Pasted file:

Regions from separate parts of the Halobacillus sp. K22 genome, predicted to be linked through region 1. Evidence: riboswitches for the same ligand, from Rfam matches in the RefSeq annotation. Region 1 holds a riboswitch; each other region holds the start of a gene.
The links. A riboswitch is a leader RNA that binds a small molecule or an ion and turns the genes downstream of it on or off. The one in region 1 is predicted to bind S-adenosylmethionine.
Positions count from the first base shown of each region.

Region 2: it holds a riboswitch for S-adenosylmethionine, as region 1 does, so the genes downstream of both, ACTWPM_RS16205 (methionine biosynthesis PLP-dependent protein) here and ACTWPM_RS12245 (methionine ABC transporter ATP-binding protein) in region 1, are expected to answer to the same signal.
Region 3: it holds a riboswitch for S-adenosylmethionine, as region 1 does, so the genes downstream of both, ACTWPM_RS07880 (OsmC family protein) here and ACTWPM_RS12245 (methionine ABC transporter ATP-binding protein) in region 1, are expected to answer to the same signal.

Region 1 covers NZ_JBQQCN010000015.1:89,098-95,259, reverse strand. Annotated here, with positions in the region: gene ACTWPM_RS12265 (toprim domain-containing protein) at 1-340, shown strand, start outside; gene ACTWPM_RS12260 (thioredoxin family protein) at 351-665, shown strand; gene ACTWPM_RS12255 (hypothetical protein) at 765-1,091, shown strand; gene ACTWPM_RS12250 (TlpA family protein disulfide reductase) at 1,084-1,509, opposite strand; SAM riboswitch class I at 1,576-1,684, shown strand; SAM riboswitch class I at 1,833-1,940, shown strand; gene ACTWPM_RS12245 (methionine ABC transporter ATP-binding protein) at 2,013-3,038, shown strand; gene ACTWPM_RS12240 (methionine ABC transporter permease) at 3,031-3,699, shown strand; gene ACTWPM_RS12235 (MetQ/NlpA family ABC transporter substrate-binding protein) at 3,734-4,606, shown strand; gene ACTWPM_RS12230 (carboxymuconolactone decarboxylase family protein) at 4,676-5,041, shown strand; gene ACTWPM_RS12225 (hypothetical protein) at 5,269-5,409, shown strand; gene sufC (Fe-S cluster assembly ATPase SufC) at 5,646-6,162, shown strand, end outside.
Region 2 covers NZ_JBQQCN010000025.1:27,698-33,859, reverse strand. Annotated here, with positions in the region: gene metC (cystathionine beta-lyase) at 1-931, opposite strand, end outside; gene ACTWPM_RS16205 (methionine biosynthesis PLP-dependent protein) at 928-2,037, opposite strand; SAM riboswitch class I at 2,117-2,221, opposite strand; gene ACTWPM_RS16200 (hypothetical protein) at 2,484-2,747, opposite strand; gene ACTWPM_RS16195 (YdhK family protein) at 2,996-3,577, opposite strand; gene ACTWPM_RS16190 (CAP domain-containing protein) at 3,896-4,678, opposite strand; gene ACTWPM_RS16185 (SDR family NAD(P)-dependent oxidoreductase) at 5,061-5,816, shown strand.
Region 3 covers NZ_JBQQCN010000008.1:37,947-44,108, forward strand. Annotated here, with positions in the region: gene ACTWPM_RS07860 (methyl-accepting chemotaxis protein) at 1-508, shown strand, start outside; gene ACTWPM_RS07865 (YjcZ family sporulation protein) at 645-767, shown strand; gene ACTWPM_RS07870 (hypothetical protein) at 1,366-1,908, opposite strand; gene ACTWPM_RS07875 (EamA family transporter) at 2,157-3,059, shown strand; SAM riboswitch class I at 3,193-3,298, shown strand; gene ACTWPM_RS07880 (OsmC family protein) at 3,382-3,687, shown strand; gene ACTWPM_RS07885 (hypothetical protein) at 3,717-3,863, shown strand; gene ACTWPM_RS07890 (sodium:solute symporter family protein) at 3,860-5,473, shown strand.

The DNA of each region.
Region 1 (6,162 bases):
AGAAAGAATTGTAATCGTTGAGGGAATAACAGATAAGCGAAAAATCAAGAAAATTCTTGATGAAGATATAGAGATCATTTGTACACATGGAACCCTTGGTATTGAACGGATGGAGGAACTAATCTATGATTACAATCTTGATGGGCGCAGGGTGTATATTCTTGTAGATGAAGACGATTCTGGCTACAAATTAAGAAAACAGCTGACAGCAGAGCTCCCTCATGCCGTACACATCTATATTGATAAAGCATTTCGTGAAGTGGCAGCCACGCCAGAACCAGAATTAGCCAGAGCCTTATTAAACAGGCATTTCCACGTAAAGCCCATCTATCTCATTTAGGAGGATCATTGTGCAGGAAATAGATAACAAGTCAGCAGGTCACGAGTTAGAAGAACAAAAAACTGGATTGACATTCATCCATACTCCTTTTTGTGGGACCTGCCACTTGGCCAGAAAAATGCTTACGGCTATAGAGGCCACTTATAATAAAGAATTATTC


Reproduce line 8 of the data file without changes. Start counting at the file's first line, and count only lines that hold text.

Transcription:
Region 3 covers NZ_JBQQCN010000008.1:37,947-44,108, forward strand. Annotated here, with positions in the region: gene ACTWPM_RS07860 (methyl-accepting chemotaxis protein) at 1-508, shown strand, start outside; gene ACTWPM_RS07865 (YjcZ family sporulation protein) at 645-767, shown strand; gene ACTWPM_RS07870 (hypothetical protein) at 1,366-1,908, opposite strand; gene ACTWPM_RS07875 (EamA family transporter) at 2,157-3,059, shown strand; SAM riboswitch class I at 3,193-3,298, shown strand; gene ACTWPM_RS07880 (OsmC family protein) at 3,382-3,687, shown strand; gene ACTWPM_RS07885 (hypothetical protein) at 3,717-3,863, shown strand; gene ACTWPM_RS07890 (sodium:solute symporter family protein) at 3,860-5,473, shown strand.